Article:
But having the patched hole there was not ideal, so I made a new column with intact 1" glass tubing that I fused closed at the top. With this the oil does NOT drop.So I think it comes down to the interaction between the oil and the surface of the tubing. The oil probably dropped in the column with the hole because a jagged glass edge was exposed which provided a nucleation point. Whereas the smooth glass of the second column has no such surface.

I know you said the oil does not need a nucleation point to vaporize, but it looks like that's what it takes from what I'm seeing. Do you think this is reasonable?

You are calling it a nucleation point as in condensation, but I believe it is a different effect. I think the energy needed to break the surface tension to form the cavity will be important in explaining what is happening. I would expect the pressure difference needed to initially "pull" open the cavity of vapour in a liquid may be some function of the surface profile. Consider a needle point, a step, a knife edge or a 'V' notch. Also consider including an oil-phobic material, maybe Teflon, at the top of the tube as a way to initiate a cavity with minimum energy. To understand the profile effect, if it is significant, will take some research into the surface contact energy and cavitation.

The argument for using a wider tube is that surface tension of oil against the barometer tube wall will be most significant near the wall while the pressure will be indicated by the level of a reasonably flat central area. If there is no flat area then there will be a minimum pressure detectable that is determined by the wall to oil attraction and the oil surface tension. I think you must study the oil meniscus with different tube materials to identify the best tube material and tube diameter to get a reasonably flat central area. You can do those tests at atmospheric pressure with oil drawn by air into a short open tube, like is done with a pipette.

Plat said:
Using this, the oil actually dropped on its own, instantly!
How tall is your oil barometer column? There is an argument for using a taller column as it would form a meniscus with a full tube diameter before the pressure in the chamber fell to the point where a small cavity could no longer be initiated. It would not surprise me if the cavity was to “pop” open as the pressure fell below a critical point determined by the oil to tube attraction.

One thing I have not seen addressed. How are you filling your column? My assumption would be that you are pouring in the oil. If so it is possible that there is some agitation and that microbubbles are getting entrained. These would then reveal as the pressure dropped.
Is it possible to fill it either with a syringe or a pipet from the bottom up? If so use process where the tip stays submerged and keep your oil as quiescent as possible. This should prevent the effect if that is the cause.

While this is an interesting discussion regarding fluids, it appears a much simpler solution to the original problem would be to simply use a mechanical vacuum gauge.

I have found the source of the out-gassing I originally mentioned to be from porosity in the plastic where I had sealed the top of the tube. it's amazing how much gas can appear to come from nowhere when it is expanding ten thousand times or more.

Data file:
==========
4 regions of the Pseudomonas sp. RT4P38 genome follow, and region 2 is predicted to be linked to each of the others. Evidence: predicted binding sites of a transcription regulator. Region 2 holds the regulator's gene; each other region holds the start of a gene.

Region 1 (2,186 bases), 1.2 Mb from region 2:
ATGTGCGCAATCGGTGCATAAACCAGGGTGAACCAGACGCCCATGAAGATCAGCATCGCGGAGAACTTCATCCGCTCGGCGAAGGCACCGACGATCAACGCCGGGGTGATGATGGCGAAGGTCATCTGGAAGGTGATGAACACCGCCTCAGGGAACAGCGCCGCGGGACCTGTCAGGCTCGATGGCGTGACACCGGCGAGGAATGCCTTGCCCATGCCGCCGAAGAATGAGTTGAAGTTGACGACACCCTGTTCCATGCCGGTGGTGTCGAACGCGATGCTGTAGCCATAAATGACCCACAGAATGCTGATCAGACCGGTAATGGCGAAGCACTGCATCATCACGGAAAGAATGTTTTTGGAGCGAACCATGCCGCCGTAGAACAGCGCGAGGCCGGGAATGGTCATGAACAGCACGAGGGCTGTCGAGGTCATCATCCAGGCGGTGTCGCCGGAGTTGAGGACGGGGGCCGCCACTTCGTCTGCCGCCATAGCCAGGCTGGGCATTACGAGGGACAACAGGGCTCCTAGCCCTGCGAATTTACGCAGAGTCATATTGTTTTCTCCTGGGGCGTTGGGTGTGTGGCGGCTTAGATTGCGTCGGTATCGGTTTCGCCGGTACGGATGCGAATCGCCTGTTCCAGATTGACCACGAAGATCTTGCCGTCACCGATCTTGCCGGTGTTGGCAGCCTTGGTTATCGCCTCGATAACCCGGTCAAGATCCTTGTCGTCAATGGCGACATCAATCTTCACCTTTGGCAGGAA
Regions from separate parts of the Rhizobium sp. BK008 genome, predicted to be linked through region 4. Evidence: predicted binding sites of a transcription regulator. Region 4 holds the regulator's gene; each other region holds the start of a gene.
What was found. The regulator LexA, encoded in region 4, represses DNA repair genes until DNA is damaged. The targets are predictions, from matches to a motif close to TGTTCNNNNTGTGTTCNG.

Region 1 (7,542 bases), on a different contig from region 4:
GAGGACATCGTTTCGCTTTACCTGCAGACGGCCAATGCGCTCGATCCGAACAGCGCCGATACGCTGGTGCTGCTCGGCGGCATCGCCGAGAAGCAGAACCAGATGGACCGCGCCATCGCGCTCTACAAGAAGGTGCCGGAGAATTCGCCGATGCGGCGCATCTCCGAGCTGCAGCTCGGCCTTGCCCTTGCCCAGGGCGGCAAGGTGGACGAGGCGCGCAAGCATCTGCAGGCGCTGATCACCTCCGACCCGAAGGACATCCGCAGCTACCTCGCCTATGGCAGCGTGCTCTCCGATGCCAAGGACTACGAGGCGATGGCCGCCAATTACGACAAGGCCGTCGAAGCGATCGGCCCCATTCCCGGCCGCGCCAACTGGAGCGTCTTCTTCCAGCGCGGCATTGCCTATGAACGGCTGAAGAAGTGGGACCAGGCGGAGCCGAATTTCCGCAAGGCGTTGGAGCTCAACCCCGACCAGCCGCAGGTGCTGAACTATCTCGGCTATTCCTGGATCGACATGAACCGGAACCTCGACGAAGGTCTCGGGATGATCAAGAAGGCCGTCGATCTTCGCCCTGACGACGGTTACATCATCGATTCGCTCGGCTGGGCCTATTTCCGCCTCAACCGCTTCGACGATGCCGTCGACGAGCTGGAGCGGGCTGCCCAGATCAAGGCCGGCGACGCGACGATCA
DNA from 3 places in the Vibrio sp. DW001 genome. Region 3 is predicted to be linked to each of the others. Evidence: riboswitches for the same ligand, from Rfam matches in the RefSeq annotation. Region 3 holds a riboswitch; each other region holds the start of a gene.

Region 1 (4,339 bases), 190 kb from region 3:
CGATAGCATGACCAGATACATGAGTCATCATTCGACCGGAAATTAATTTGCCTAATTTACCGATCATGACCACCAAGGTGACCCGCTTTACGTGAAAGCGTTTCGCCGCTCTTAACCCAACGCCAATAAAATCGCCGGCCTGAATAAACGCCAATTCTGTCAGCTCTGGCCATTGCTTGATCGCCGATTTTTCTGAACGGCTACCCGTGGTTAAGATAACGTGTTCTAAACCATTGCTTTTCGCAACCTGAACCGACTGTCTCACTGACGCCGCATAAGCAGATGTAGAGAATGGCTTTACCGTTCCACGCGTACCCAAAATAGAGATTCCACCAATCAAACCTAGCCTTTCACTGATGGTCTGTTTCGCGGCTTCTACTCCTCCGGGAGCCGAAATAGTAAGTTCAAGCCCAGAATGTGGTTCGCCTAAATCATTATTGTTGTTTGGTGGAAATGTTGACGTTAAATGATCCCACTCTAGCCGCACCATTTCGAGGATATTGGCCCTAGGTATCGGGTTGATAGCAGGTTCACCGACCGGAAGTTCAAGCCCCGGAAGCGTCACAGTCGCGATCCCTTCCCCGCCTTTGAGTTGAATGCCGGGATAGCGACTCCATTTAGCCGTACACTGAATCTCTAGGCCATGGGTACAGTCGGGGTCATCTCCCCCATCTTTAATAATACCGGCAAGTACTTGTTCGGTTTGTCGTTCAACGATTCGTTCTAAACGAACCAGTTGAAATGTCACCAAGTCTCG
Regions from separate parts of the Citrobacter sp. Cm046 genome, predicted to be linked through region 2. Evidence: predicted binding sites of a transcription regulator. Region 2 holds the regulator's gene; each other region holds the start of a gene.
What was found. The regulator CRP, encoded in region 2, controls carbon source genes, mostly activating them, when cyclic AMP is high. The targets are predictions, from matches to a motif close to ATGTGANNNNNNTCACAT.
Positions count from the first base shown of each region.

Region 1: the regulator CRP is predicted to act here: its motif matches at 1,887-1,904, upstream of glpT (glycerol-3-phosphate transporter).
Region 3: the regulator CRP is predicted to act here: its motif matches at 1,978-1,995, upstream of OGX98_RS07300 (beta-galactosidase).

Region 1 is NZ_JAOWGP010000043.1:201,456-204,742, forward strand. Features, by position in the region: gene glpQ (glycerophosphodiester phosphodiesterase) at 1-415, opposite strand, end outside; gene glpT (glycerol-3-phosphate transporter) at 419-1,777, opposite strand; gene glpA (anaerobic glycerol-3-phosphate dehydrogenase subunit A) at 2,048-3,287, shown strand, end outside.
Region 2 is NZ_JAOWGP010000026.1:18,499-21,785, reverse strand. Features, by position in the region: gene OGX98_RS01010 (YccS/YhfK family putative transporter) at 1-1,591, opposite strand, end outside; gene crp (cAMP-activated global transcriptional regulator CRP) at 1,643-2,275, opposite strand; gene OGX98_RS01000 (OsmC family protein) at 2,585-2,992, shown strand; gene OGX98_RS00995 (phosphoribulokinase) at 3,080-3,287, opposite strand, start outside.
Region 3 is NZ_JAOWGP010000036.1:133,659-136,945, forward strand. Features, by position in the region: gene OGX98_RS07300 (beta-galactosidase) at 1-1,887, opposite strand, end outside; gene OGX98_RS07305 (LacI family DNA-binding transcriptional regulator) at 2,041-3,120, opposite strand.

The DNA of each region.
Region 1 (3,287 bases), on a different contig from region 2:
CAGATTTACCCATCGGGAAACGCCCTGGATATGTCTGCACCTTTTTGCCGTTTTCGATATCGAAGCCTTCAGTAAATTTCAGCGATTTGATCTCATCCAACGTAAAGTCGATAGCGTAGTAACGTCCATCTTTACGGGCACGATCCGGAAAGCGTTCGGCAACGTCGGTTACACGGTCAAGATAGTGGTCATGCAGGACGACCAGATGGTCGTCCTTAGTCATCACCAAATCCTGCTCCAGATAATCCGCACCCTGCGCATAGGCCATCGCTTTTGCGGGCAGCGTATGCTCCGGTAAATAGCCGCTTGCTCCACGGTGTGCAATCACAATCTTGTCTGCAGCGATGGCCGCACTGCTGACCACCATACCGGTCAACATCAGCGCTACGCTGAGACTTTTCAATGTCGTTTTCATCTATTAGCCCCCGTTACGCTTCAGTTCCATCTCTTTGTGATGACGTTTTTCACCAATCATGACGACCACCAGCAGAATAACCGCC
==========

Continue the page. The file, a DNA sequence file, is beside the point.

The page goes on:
I decided in this case that a barometer would be a better solution, because it is free to make and shows excellent resolution(+/- 10Pa) in the pressure range I am interested in, 10Pa - 1kPa.

We used Macleod gage made of glass tubing. Pretty simple in principle but i had similar difficulty getting all the air out of my mercury.

Wiki has pictures of a more refined one.

https://commons.wikimedia.org/wiki/File:McLeod_gauge_01.jpgi think Cole - Parmer used to sell them, try EBAY ?
http://www.ebay.com/itm/Vintage-Virtis-Mechanical-Manometer-or-MacLeod-Gauge-/142245933349?hash=item211e84b125:g:QxMAAOSw2xRYTeXf

Never heard of that device. Looks perfect for this but I wouldn't want to mess with the mercury and it's unfortunately too expensive for my little hobby.Here is that video. Doesn't address the issues I have had with the barometer but shows it in use.

## 1. What is a low pressure barometer?

A low pressure barometer is a scientific instrument used to measure the atmospheric pressure of a gas under low pressure conditions.

## 2. How does a low pressure barometer work?

A low pressure barometer works by using a gas evolution solution to create a vacuum in a sealed chamber. The pressure of the gas in the chamber is then measured using a pressure sensor, which is calibrated to display readings in units of pressure.

## 3. What are some common applications of a low pressure barometer?

A low pressure barometer is commonly used in scientific research and industries such as aerospace, pharmaceuticals, and chemical engineering. It is also used in weather forecasting and monitoring air quality.

## 4. How accurate is a low pressure barometer?

The accuracy of a low pressure barometer depends on various factors such as the quality of the gas evolution solution, the calibration of the pressure sensor, and the environmental conditions. However, most modern low pressure barometers have a high level of accuracy and can measure pressure changes as small as 0.001 millibars.

## 5. Can a low pressure barometer be used to measure other types of pressure?

No, a low pressure barometer is specifically designed to measure the pressure of gases under low pressure conditions. It cannot be used to measure other types of pressure such as liquid pressure or high pressure gases.